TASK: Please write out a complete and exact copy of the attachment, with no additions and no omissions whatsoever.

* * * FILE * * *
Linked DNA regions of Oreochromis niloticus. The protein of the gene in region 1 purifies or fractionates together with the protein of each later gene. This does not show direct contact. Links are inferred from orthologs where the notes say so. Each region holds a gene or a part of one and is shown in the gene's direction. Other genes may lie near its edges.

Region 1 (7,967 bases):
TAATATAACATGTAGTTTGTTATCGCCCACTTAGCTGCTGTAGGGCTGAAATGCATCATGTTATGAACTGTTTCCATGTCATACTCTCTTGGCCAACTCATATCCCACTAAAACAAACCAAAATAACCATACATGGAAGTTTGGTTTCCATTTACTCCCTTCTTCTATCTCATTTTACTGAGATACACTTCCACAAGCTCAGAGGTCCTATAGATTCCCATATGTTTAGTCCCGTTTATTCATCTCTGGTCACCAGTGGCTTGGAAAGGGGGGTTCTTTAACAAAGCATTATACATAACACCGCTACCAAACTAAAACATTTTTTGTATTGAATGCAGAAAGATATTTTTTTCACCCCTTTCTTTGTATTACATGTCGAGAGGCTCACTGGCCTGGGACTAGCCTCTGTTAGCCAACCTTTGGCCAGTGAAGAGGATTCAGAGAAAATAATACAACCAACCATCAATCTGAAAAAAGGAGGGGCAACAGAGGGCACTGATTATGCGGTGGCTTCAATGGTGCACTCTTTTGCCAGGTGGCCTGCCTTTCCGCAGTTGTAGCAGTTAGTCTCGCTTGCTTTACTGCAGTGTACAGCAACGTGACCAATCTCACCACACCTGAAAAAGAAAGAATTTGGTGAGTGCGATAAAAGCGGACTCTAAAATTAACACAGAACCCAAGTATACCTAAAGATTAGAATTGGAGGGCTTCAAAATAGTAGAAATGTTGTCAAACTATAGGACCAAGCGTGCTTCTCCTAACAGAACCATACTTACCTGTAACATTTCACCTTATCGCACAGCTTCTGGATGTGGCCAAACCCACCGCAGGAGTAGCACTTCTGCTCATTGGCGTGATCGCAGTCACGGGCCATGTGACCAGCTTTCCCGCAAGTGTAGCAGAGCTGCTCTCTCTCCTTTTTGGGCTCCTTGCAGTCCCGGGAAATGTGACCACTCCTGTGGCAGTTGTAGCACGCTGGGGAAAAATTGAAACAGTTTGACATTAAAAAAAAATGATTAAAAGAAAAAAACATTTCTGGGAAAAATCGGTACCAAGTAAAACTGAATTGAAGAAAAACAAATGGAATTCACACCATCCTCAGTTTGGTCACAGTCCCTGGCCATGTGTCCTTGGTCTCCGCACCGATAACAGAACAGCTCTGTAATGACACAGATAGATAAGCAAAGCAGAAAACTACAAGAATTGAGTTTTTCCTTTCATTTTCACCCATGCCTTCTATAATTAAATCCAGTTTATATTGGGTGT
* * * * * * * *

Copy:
Linked DNA regions of Oreochromis niloticus. The protein of the gene in region 1 purifies or fractionates together with the protein of each later gene. This does not show direct contact. Links are inferred from orthologs where the notes say so. Each region holds a gene or a part of one and is shown in the gene's direction. Other genes may lie near its edges.

Region 1 (7,967 bases):
TAATATAACATGTAGTTTGTTATCGCCCACTTAGCTGCTGTAGGGCTGAAATGCATCATGTTATGAACTGTTTCCATGTCATACTCTCTTGGCCAACTCATATCCCACTAAAACAAACCAAAATAACCATACATGGAAGTTTGGTTTCCATTTACTCCCTTCTTCTATCTCATTTTACTGAGATACACTTCCACAAGCTCAGAGGTCCTATAGATTCCCATATGTTTAGTCCCGTTTATTCATCTCTGGTCACCAGTGGCTTGGAAAGGGGGGTTCTTTAACAAAGCATTATACATAACACCGCTACCAAACTAAAACATTTTTTGTATTGAATGCAGAAAGATATTTTTTTCACCCCTTTCTTTGTATTACATGTCGAGAGGCTCACTGGCCTGGGACTAGCCTCTGTTAGCCAACCTTTGGCCAGTGAAGAGGATTCAGAGAAAATAATACAACCAACCATCAATCTGAAAAAAGGAGGGGCAACAGAGGGCACTGATTATGCGGTGGCTTCAATGGTGCACTCTTTTGCCAGGTGGCCTGCCTTTCCGCAGTTGTAGCAGTTAGTCTCGCTTGCTTTACTGCAGTGTACAGCAACGTGACCAATCTCACCACACCTGAAAAAGAAAGAATTTGGTGAGTGCGATAAAAGCGGACTCTAAAATTAACACAGAACCCAAGTATACCTAAAGATTAGAATTGGAGGGCTTCAAAATAGTAGAAATGTTGTCAAACTATAGGACCAAGCGTGCTTCTCCTAACAGAACCATACTTACCTGTAACATTTCACCTTATCGCACAGCTTCTGGATGTGGCCAAACCCACCGCAGGAGTAGCACTTCTGCTCATTGGCGTGATCGCAGTCACGGGCCATGTGACCAGCTTTCCCGCAAGTGTAGCAGAGCTGCTCTCTCTCCTTTTTGGGCTCCTTGCAGTCCCGGGAAATGTGACCACTCCTGTGGCAGTTGTAGCACGCTGGGGAAAAATTGAAACAGTTTGACATTAAAAAAAAATGATTAAAAGAAAAAAACATTTCTGGGAAAAATCGGTACCAAGTAAAACTGAATTGAAGAAAAACAAATGGAATTCACACCATCCTCAGTTTGGTCACAGTCCCTGGCCATGTGTCCTTGGTCTCCGCACCGATAACAGAACAGCTCTGTAATGACACAGATAGATAAGCAAAGCAGAAAACTACAAGAATTGAGTTTTTCCTTTCATTTTCACCCATGCCTTCTATAATTAAATCCAGTTTATATTGGGTGT